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The Evolving Landscape of Academic Research Integrity

According to Retraction Watch, over 250 papers regarding COVID-19 published since the start of the pandemic have since been retracted. While retractions are an acknowledged necessity for academic journals, the growing justifications demand attention. Much focus is concentrated on checking the text of manuscripts, but in the digital age, images are often more important when conveying results to readers. Here, Dr. Dror Kolodkin-Gal, founder of automated image integrity checking software Proofiger Ltd., discusses the importance of image integrity and common sources of issues.

According to the STM Global Brief 2021 – Economics and Market Size report, the global science, technology and medical publishing market was worth 26.5 billion USD in 2020. Scientific research papers are seen as the gold standard for increasing our understanding of the world. Given the high regard in which academia is held, along with the growing size of the publishing market, the importance of maintaining the integrity of the industry is unquestionable. It is vital for the industry to ensure that findings and methodology are kept to rigorous standards to prevent reader misinterpretation and maintain credibility.

Retractions and amendments have always been a part of academic publishing, especially considering the recognised notion that science is self-correcting. However, according to the previously mentioned report, roughly 48,000 scholarly peer-reviewed journals are published yearly. Furthermore, the recent surge in misinformation, particularly involving COVID-19 and vaccines, reaching public opinion as well as steady retraction rates, has highlighted an important issue – that the review process must be modernised.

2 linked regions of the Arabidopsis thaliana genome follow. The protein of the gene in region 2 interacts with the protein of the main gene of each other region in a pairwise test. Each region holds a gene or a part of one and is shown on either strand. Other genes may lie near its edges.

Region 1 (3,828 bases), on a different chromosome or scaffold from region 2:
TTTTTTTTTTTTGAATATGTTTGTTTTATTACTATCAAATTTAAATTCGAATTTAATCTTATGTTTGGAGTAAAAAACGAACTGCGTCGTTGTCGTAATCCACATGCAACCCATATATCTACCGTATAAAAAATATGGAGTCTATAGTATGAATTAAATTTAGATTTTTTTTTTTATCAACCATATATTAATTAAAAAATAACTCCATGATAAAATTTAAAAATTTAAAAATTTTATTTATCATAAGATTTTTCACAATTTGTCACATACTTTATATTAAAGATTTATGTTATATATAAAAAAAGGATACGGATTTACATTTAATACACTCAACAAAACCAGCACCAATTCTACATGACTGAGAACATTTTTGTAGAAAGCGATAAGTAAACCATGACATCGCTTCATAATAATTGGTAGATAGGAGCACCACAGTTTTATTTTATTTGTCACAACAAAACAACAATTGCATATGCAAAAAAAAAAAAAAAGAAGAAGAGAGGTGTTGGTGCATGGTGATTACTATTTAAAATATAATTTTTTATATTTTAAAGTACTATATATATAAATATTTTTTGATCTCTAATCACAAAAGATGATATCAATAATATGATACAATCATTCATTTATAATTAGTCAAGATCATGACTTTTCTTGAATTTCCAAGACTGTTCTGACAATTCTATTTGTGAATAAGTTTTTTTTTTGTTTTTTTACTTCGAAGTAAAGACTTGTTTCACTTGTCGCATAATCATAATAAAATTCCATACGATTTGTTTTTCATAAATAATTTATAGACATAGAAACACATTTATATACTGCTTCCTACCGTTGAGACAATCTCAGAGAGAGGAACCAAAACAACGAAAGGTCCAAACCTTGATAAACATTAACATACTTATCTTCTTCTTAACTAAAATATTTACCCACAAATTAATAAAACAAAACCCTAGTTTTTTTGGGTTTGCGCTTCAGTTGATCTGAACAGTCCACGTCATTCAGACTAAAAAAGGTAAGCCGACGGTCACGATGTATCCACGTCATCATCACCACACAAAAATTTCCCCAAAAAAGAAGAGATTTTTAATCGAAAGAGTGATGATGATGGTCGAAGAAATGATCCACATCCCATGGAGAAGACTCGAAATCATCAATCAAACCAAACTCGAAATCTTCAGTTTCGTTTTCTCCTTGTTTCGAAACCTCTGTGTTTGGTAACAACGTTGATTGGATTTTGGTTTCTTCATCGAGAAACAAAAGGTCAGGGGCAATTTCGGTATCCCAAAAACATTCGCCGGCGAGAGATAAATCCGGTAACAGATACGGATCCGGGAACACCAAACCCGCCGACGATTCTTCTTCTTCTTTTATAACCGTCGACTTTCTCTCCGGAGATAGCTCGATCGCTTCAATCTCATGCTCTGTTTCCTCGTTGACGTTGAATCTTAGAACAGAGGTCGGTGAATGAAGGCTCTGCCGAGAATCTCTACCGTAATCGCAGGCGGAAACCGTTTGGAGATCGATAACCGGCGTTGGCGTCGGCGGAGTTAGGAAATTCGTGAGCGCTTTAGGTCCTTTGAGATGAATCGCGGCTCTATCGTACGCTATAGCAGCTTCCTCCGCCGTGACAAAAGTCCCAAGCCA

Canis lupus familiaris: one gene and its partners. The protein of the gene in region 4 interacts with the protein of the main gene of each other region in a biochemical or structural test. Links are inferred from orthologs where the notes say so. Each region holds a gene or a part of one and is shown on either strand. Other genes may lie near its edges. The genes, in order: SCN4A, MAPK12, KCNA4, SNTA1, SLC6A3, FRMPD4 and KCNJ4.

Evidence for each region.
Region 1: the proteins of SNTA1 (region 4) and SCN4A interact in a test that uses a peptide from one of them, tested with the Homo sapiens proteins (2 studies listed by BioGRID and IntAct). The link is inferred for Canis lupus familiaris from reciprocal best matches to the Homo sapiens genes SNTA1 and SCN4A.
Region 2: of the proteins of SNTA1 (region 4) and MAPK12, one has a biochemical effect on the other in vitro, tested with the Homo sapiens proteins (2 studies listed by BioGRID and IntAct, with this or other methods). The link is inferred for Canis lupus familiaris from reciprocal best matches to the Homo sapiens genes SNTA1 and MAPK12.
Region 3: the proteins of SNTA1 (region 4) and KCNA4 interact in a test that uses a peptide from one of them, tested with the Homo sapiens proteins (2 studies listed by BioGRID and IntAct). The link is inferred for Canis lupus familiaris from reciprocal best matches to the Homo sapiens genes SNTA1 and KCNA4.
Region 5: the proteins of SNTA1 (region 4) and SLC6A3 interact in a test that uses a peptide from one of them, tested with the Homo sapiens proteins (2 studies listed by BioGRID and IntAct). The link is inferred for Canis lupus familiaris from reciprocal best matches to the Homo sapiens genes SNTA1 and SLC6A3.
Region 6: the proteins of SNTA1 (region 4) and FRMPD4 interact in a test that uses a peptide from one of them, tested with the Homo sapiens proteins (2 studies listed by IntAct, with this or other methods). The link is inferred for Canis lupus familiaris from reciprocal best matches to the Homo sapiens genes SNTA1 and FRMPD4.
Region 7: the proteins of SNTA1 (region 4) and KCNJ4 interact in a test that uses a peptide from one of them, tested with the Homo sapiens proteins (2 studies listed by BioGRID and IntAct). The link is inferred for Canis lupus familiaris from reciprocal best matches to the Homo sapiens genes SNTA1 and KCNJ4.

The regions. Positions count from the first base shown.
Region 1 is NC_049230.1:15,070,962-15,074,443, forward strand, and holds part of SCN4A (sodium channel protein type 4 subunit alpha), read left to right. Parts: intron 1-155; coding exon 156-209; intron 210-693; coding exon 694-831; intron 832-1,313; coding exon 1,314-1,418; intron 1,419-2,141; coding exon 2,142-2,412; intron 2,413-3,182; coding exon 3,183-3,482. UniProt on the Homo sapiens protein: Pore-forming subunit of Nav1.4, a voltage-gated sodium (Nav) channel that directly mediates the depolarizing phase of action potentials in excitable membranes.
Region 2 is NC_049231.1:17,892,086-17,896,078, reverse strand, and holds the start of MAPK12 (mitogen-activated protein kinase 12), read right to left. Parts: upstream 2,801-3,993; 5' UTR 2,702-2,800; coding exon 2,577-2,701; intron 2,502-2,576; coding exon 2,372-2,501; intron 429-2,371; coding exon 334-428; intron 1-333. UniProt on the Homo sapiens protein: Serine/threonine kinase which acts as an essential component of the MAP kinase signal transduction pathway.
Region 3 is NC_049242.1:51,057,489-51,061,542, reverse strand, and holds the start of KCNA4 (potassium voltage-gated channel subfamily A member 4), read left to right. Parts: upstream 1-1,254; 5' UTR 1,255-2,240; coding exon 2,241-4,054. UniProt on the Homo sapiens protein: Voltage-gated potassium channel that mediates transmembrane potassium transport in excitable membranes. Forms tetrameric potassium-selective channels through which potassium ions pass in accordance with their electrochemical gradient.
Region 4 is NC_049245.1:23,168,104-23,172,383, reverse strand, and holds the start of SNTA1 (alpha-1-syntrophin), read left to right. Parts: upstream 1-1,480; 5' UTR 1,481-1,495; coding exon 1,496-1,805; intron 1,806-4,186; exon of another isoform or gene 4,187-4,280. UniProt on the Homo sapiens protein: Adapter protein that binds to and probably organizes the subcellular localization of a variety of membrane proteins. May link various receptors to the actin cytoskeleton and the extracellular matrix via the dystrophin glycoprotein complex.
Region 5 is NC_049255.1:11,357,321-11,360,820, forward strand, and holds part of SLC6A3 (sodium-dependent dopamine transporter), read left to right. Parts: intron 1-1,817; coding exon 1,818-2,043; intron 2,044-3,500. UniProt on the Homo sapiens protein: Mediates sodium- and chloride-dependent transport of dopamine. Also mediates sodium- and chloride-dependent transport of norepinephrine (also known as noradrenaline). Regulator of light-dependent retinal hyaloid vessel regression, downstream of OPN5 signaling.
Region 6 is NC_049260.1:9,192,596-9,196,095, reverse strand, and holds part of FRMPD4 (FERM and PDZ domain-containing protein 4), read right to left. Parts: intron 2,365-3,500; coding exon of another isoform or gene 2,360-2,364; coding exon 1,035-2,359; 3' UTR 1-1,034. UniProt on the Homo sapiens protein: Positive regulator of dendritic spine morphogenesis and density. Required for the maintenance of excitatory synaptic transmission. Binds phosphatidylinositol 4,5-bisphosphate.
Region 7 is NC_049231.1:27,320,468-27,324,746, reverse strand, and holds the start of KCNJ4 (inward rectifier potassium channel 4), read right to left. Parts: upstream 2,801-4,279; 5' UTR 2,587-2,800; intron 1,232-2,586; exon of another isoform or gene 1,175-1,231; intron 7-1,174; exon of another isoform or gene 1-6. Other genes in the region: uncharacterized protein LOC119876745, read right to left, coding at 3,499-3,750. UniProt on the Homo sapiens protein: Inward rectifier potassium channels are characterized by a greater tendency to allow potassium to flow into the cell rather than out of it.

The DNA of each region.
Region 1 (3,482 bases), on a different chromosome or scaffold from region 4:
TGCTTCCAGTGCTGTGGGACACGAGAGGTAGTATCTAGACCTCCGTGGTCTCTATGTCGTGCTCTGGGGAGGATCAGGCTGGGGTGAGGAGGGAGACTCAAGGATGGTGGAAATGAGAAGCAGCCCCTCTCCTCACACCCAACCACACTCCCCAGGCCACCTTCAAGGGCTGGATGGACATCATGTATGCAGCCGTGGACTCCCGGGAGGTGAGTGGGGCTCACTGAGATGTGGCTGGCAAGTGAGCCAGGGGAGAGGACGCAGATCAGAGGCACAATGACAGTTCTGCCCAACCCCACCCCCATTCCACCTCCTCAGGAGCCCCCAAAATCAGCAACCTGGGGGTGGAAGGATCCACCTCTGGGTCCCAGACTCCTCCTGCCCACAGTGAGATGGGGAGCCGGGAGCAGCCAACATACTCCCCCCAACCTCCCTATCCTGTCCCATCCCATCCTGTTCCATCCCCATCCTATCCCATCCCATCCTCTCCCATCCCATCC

Common Sources of Image Integrity Issues

Scientific image integrity covers a broad scope, with different journals holding unique guidelines for ensuring integrity. Recent developments, such as the joint guidelines issued by representatives from eight publishers in late 2021, offered detailed information for specific scenarios. The three categories listed covered scenarios where some images have been altered or beautified whilst avoiding affecting the research’s conclusions, to level three which involved “severe manipulation”. Each category contains examples of issues, as well as actions for journal editors to take. According to the International Journal of Cancer, a Wiley published journal, the most frequently found errors are duplicated panels deriving from copy and paste errors, magnification errors in microscopic images, and inappropriate splicing of gel sections together. The prevalence of duplication errors in life sciences manuscripts can be attributed to a variety of factors. Notably, many authors from different locations can now contribute to the same study and work on the same manuscript, opening the door for duplication errors through human error and miscommunication. Accidental image duplications can be missed by researchers, editors and peer reviewers because identifying overlapping sections of complex images is difficult for the untrained human eye. Taking many microscopy images – with or without using different levels of magnification – can lead to small overlaps within the same samples. Technically, it is difficult to completely avoid overlaps, and it’s even harder to detect these issues. The acknowledgement of purposeful manipulations as part of fraudulent research is also unavoidable. This is an increasingly worrying issue in the academic industry, with most publishers being the target of systemic academic fraud via paper mills. This is the illegal and unethical manufacture and sale of articles, some of which are completely fabricated, by companies to researchers who claim the articles are the fruit of their own research.  Paper mills increase the pressure on the scientific community. When such papers make it through the peer-review process, it undermines the credibility of real research. Publishers and researchers need the tools to help make sure credible researchers are recognised for their contribution to the field. Paper mill articles are difficult to detect in isolation, but comparisons of multiple papers from different sources make it much easier. The review process must adapt to cover unusual similarities or the use of stock images across several papers. As already mentioned, the joint efforts of publishers are a start, but a wider collaboration between publishers and investigators is necessary to ensure awareness and effective action across the whole academic sector.